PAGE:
They included Whole-Wheat Sandwich Bread, Boston Cream Pie, and Spaghetti with Mushrom and Tomato Sauce among other delicious-looking recipes. I decided to try the snow peas. There was an article on how to use them and several variations to make a wonderful side dish. They were so good!

SAUTEED SNOW PEAS W/LEMON & PARSLEY
Cook’s Illustrated, March/April 2011
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1 Tb. vegetable oil
1 small shallot, minced (about 2 Tb.)
1 tsp. finely grated lemon zest
1 tsp. fresh lemon juice
Salt & Pepper
1/8 tsp. sugar
3/4 lb. snow peas, tips pulled off and strings removed
1 Tb. minced fresh parsley leaves

Combine 1 tsp oil, shallot, and lemon zest in small bowl. Combine 1/4 tsp. salt, 1/8 tsp. pepper, and sugar in second small bowl.

Heat remaining 2 tsp. oil in 12-inch nonstick skillet over high heat until just smoking. Add snow peas, sprinkle with salt mixture, and cook, without stirring, 30 second. Stir and continue to cook, without stirring, 30 seconds longer. Continue to cook, stirring constantly, until peas are crisp-tender, 1 to 2 minutes longer.

Push peas to sides of skillet; add shallot mixture to clearing and cook, mashing with spatula, until fragrant, about 30 seconds. Toss to combine shallot mixture with vegetables. Transfer peas to bowl and stir in lemon juice and parsley. Season with salt and pepper, and serve.

Food Network (Alaina): This magazine was once again great! I must have looked through it 20 times trying to decide which recipe to try. I had several marked like Rosemary Chips, Chicken, Sausage & Peppers, Tilapia Milanese, Citrus Salad, and Gorgonzola Polenta. It was an Italian themed issue and there were a lot of great pasta recipes, too. And the pull-out of 50 recipes for this month was pesto based recipes – yum. I will be sharing one of the pesto recipes next week – it was so good! 

They had a wonderful section on bruschetta with many variations. So inspiring! I decided to try a couple of the sweet ones and they were fabulous! They would be perfect for a tea, shower, or brunch especially. They were no-too-sweet and so pretty and they had eight different ideas for the sweet bruschetta and six ideas for the savory.

ORANGE CREAM BRUSCHETTA
Food Network Magazine, March 2011
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Segment a blood orange (I used regular) over a bowl: reserve juice. Toss the segments with 1 Tb. superfine sugar (I used regular). Simmer the juice and 1 Tb. of sugar in a saucepan until syrupy. Spread whipped cream on the toast rounds (I used a french baquette and toasted both sides of the bread in the oven); top with an orange segment and shaved chocolate. Drizzle with orange syrup.

BANANA-HAZELNUT BRUSCHETTA
Food Network Magazine, March 2011
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Toss 2 sliced bananas with 1 Tb. melted butter; spread on a baking sheet. Sprinkle with sugar and bake at 425 degress until golden, about 10 minutes (mine never really were golden but they were definitely roasted). Spread hazelnut butter (I used a chocolate hazelnut spread) on the toast rounds. Top with the toasted bananas, whipped cream, and chopped hazelnuts (I used toasted almonds).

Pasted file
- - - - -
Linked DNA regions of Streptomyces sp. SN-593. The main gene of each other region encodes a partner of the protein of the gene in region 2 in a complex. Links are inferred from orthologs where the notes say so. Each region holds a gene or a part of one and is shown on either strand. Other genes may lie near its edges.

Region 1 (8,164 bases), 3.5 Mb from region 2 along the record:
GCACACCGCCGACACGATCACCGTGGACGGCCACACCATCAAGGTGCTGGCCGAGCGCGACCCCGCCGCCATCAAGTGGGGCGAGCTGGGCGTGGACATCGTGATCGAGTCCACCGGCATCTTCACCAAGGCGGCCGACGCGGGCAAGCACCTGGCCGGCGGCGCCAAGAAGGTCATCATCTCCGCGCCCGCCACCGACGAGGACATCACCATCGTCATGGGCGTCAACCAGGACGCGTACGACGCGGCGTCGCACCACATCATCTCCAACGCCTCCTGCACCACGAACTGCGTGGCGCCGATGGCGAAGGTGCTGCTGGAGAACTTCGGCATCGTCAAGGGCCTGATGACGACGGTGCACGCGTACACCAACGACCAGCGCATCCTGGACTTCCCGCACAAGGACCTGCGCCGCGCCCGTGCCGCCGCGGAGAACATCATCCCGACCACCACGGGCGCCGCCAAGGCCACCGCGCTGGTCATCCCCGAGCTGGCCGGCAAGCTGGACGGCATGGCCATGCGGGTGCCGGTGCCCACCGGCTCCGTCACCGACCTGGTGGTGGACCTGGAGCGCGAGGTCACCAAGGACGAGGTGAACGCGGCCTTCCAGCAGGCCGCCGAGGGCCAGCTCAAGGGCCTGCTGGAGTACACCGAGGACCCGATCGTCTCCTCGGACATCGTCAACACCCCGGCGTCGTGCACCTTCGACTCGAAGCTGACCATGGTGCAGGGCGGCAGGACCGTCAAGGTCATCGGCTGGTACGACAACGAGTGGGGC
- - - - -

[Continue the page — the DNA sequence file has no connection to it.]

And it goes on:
Market Fresh: Parsley

Parsley is the perfect herb to use in early spring. It’s bright green color and fresh taste echo what is happening in nature around us. And, if you have it in your garden, you’ve probably already discovered it beginning to grow again.

There are two varieties of parsley in common use: curly parsley and flat-leaf or Italian parsley. Many people prefer the Italian parsley and claim it has a more intense flavor. I prefer the curly parsley and feel it has a much stronger flavor than flat-leaf. Perhaps its nostalgia that attaches me to it — my Grandmother always had a large patch of curly parsley in her garden from which we were free to eat. It’s that taste that I associate with proper parsley taste.

Everyday Food March 2010 had a great article on parsley, including four different salads. If you have that issue you may want to check it out for some creative ideas. I tried the Bibb and Parsley Salad with Anchovy Dressing. I think many of us are not used to having a monochromatic salad, but it’s always nice to have a change, and the parsley added a fresh taste. If you don’t like anchovies, simply leave them out of the dressing — it will still be a great salad. (And if you’ve never tried anchovies, live dangerously and see if you just might enjoy them.)

BIBB AND PARSLEY SALAD WITH ANCHOVY DRESSING
(Everyday Food March 2010)
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2 anchovy fillets
1 1/2 tsp. fresh lemon juice
1 Tbsp. olive oil
pinch of sugar
salt and pepper

1 head Bibb or Boston lettuce
1/2 cup packed fresh parsley

In a large bowl, mash the anchovy fillets with the back of a fork. Whisk in the lemon juice and olive oil along with the pinch of sugar. Season with salt and pepper. Add the lettuce and parsley. Toss to combine.

Serves 4.

Parsley sauce is a delightful way to enjoy parsley in the spring. It makes a wonderful sauce to accompany chicken, fish or pasta.

PARSLEY SAUCE
(adapted from www.bbcgoodfood.com)
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1 cup whole milk
1/2 medium onion, quartered
1 bay leaf
2 Tbsp. butter
2 Tbsp. flour
small bunch curly parsley, washed and chopped

Pour the milk into a medium pan and add the onion and bay leaf. Bring to a gentle simmer and cook for 5 minutes. Turn off the heat, then leave to stand for 30 minutes. When cool, remove the onion and bay leaf.

Melt the butter in a small pan and stir in the flour. Cook for 30 seconds. Slowly add the milk to the pan, stirring. Simmer gently for 5 minutes, stirring continuously. Stir in the chopped parsley. Season with salt and pepper (and nutmeg if you like). Keep warm over a low heat, stirring occasionally.

Makes about 1 cup.